Let us not forget you choose to coach for a couple of reasons. None of which are to make it on an NHL or collegiate bench. More commonly it is to insure playing time for you bender, or just getting him on the team. The good ones do it because the love the game and having a positive impact on their group of skaters, and they're not complaining here!

Quit your whining. Safety first. Sportsmanship next. Hockey third. Take the education and hold on to the memories forever.
Assistant coaches have to deal with the same bs and still pay full boat. Most of us got approached to help because of our hockey backgrounds and feel compelled to help out. I'd be happy to pass the torch, and sit back with the other parents yucking it up about how ****ty the coach is, and how we'd all do a way better job. As just a parent for one kid and a coach for another, the parents have it good.

Re: The Heavy Hand of USA Hockey

Have to agree with earlier post. Last weekend sons 2 games (u-14) were un -bearable to watch . No tag ups , slows the game down waaaay to much . Forget about the hitting . Totally clean hits ( shoulder to shoulder, D - stepping up on a forward on a one on one .. getting called . 2 players ejected and missing the next game .. it’s ridiculous games going on and on with no tempo or pace ... .. the only contact allowed was along the boards .. going to be a long season !

Re: The Heavy Hand of USA Hockey

The problem with these new rules are they never really filter down to the kids until they are enforced on the ice and the game turns into a disaster. They will learn the no tag rule in 1 shift, but the majority of them are never taught the new body checking mandate. I am a ref and nobody in the rink knows the rules except for most refs and some coaches. the players should be required to watch modules on the new checking rules. I see injuries every weekend and the vast majority occur when 1) a player does not have the puck and he's hit from behind 2) player is in a vulnerable position 3 feet off the boards w/o the puck and a kid "finishes" his check. 3) Big body vs. little body and something has to give. Majority of injuries occur when the player does not have the puck and most kids finishing checks are taking a run at a vulnerable player and also taking themselves out of the play - it's unnecessary. As a ref I am in favor of the new body contact rules - you can still play aggresive, angle and create contact while eliminating the hits causing most of the injuries. IF coaches, players, refs know the rules and are on same page it will be a much better game - I am not anti contact by any means, but I see far too many injuries from pointless hits.

Re: The Heavy Hand of USA Hockey

Gone are the days of the hip check as the D angles the F to the boards. Based on the new rules this will now almost always be illegal. This is a great skill for D but I fear this will be lost for future US hockey players.

Re: The Heavy Hand of USA Hockey

Anon
Gone are the days of the hip check as the D angles the F to the boards. Based on the new rules this will now almost always be illegal. This is a great skill for D but I fear this will be lost for future US hockey players.
You are 100% correct but I would counter, it was already a lost art, enough so that when you watched one delivered properly, you noticed it because it occurred so infrequently.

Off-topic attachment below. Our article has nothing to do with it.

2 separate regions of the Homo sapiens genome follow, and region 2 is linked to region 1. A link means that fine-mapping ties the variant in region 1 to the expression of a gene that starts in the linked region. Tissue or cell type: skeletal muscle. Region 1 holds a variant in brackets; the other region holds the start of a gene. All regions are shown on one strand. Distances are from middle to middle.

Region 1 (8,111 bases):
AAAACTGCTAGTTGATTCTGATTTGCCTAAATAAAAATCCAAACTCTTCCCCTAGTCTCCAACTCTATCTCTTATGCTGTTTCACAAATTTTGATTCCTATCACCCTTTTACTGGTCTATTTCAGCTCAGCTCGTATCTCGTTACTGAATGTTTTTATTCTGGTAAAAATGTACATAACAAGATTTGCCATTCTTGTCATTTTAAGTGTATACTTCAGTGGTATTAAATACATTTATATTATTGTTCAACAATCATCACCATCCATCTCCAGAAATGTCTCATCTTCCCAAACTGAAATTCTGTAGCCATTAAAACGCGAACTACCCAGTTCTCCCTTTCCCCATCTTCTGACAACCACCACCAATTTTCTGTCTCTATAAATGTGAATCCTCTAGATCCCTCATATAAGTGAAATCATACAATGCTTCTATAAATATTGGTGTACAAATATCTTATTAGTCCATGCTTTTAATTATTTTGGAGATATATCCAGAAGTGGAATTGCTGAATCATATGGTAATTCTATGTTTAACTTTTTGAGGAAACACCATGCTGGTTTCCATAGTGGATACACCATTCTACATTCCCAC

Re: The Heavy Hand of USA Hockey

We have been teaching the boys to engage players physically as they enter the zone to get them to surrender the puck. The puck is then collected by the supporting defensive player along the boards. This can now be construed as a penalty, by some officials, yet still meets the mandate of making a play on the puck. This is a 2 player system that has worked for decades without increasing the risk of injury.

The competitive contact rule isn't terrible in concept but the inconsistency throughout the rinks is a problem. I understand the kids will learn the game but for those that are U14 and above their time has passed for this. They should have been "grandfathered" through this new rule change including the automatic offside - which is the most ridiculous rule implemented to date.

Re: The Heavy Hand of USA Hockey

Man up
We have been teaching the boys to engage players physically as they enter the zone to get them to surrender the puck. The puck is then collected by the supporting defensive player along the boards. This can now be construed as a penalty, by some officials, yet still meets the mandate of making a play on the puck. This is a 2 player system that has worked for decades without increasing the risk of injury.

The competitive contact rule isn't terrible in concept but the inconsistency throughout the rinks is a problem. I understand the kids will learn the game but for those that are U14 and above their time has passed for this. They should have been "grandfathered" through this new rule change including the automatic offside - which is the most ridiculous rule implemented to date.
If the player engaging the offensive player isn't attempting to play the puck first, it is a penalty and has technically been a penalty for the last four years. At least in the clinics I attended, "play on the puck" was interpreted as the engaging player is using his stick to play the puck first, so stick on puck before contact. Any contact that doesn't include an engaging player at least attempting to get the puck before contact should be deemed as a penalty. I know in speaking to others, depending on who was running their clinic, this message differed or as one partner told me "I've called checking the same way for over 10 years and I'm not changing now". I haven't attended a clinic in two years so it's quite possible they've rectified the messaging issue. If not, it certainly is one of the reasons you will see inconsistency, that and I'm guessing at least 50% of the officials haven't attended a seminar or watched the required modules yet for this season. It's still early so if you are coaching a FS team, hopefully you'll start to see consistency with calls in the coming month or so.